I of course don't mean to suggest that there is only one perfect story to be told by each genre, that each game needs to perfectly encapsulate it's story through gameplay mechanics, I don't mean that at all. Some games can absolutely decide to prioritise making the gameplay good, then introducing story and character at a later date. Recent multiplayer only games Overwatch and League of Legends are perfect examples of this, where there is mountains of story for players to engross themselves in, but that don't get shown at all in the actual game. You could have never played them before, and just by poring over the pages and pages of League of Legends lore and developing content, you can get a grasp for the story behind the world. By watching Overwatch's animated shorts, reading their comics, their short stories, you can absolutely discover the story behind the scene's of the game, story that ultimately has very little impact on the actual multiplayer aspect of them. I also feel like the gameplay itself is vastly improved, because they never have to consider what story might become wrong if they make a big change.

    To conclude, I think there is a lot of important discussion to be had around this topic. Whether we should anchor our idea's to the game genre (or the other way around), whether we do the opposite and ignore it, or where that sweetspot in the middle actually lies. Whether it's best to focus on story or gameplay is certainly a question with no easy answer. Some will prefer it one way, others another, it really comes down to a point of personal preference.


  1. I think my favorite games tend to be games like FF7 where the story is so gripping, that you must continue to play. I feel that games should have a very compelling story first, as that's really the hardest thing to nail down in video games, as developers are trained to focus on gameplay elements. I feel that's why snob elitists think that video games are not art, as the focus of developers is just that, focusing on gameplay.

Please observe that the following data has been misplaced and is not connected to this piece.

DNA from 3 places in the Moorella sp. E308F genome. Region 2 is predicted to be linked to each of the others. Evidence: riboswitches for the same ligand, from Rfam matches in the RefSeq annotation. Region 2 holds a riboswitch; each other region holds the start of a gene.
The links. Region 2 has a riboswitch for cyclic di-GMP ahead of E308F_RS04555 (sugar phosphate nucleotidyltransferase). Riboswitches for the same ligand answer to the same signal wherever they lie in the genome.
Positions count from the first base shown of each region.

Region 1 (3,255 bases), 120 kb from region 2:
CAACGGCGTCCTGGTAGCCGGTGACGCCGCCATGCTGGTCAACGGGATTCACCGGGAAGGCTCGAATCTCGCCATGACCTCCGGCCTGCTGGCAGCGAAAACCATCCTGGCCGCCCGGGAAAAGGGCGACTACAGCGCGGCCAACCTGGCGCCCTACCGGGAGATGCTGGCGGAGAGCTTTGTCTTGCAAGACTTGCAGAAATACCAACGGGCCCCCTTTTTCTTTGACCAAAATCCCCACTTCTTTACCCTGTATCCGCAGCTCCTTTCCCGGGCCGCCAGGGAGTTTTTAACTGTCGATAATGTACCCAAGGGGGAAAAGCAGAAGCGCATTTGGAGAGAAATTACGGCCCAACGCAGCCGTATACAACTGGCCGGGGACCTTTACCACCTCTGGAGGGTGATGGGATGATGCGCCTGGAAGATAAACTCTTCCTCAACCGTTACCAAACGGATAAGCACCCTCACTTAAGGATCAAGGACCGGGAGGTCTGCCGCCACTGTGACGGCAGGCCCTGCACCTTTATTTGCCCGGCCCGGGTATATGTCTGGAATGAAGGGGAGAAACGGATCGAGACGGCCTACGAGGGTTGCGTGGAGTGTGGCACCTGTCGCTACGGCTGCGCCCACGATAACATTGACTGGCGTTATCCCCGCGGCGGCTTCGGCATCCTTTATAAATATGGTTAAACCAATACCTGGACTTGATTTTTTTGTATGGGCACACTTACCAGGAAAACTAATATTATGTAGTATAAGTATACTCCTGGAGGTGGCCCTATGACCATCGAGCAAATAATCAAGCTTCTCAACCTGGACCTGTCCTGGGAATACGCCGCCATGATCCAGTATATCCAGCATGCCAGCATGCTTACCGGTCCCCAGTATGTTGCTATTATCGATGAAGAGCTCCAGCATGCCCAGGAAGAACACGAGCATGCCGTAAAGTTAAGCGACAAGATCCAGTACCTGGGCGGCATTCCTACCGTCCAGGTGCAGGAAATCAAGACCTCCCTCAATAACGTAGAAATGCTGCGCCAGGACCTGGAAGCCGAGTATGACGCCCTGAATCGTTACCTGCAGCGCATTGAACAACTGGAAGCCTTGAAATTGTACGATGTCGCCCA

I think the gameplay is much easier to stick in, whether FPS, turn-based, action, etc as that is the bread and butter of game developers, they're experts in that field. I think that's why I didn't find FF12 as compelling as FF7, even though arguably, the gameplay is more addictive in 12 than 7.

    I'm of the camp where gameplay (variety of enemies, complex level design, enemy placement, interesting bosses, great melee/ranged combat, etc) is first and foremost, but there are some games where the story is so brilliant that it elevates the game. I actually didn't quite like The Last of Us gameplay, but the story and characters are so incredible that this game is elevated to masterpiece status.

    So the goal is to have both brilliant story, character development AND gameplay, which is rather hard to do, but possible as seen in Horizon: Zero Dawn, in particular, which is why it's my favorite game of 2017 thus far!

  2. By no means am I trying to knock great games like these down, honestly the fact it's still critically acclaimed despite shortcomings just makes them even more amazing. My point though, is that the gameplay behind them did these games a disservice. We should still aim to tell amazing stories like those mentioned, but consider carefully how best to tell them, how best to get a response out of the player. We can still stick to the genre, and it's something that I think Final Fantasy especially has really realised with recent titles, simply by giving the players movement during combat in the more action oriented, Kingdom Hearts, style fighting from Final Fantasy 15 and onwards.

  3. I do like the turn-based mechanics, but I'm in the minority, though this genre may pick up given the success of Persona 5. I like planning the strategy, though at times, it does get a bit rote where you just endlessly press attack. I agree that FF7 could benefit from a combination of turn-based and real-time elements, such as Eternal Sonata and the Lost Odyssey.

    JRPGs are now heading toward more action-oriented as Western developers have gotten more influential and more commercially successful. I do wish they'd go back to the turn-based mentality of deliberate actions, which if done real-time, translates into gameplay such as Dark Souls and Monster Hunter, where you have to be deliberate instead of hacking and slashing.

    Off-topic, I received Undertale since you highly recommended the game, but too addicted to Fortnite to start a new game :)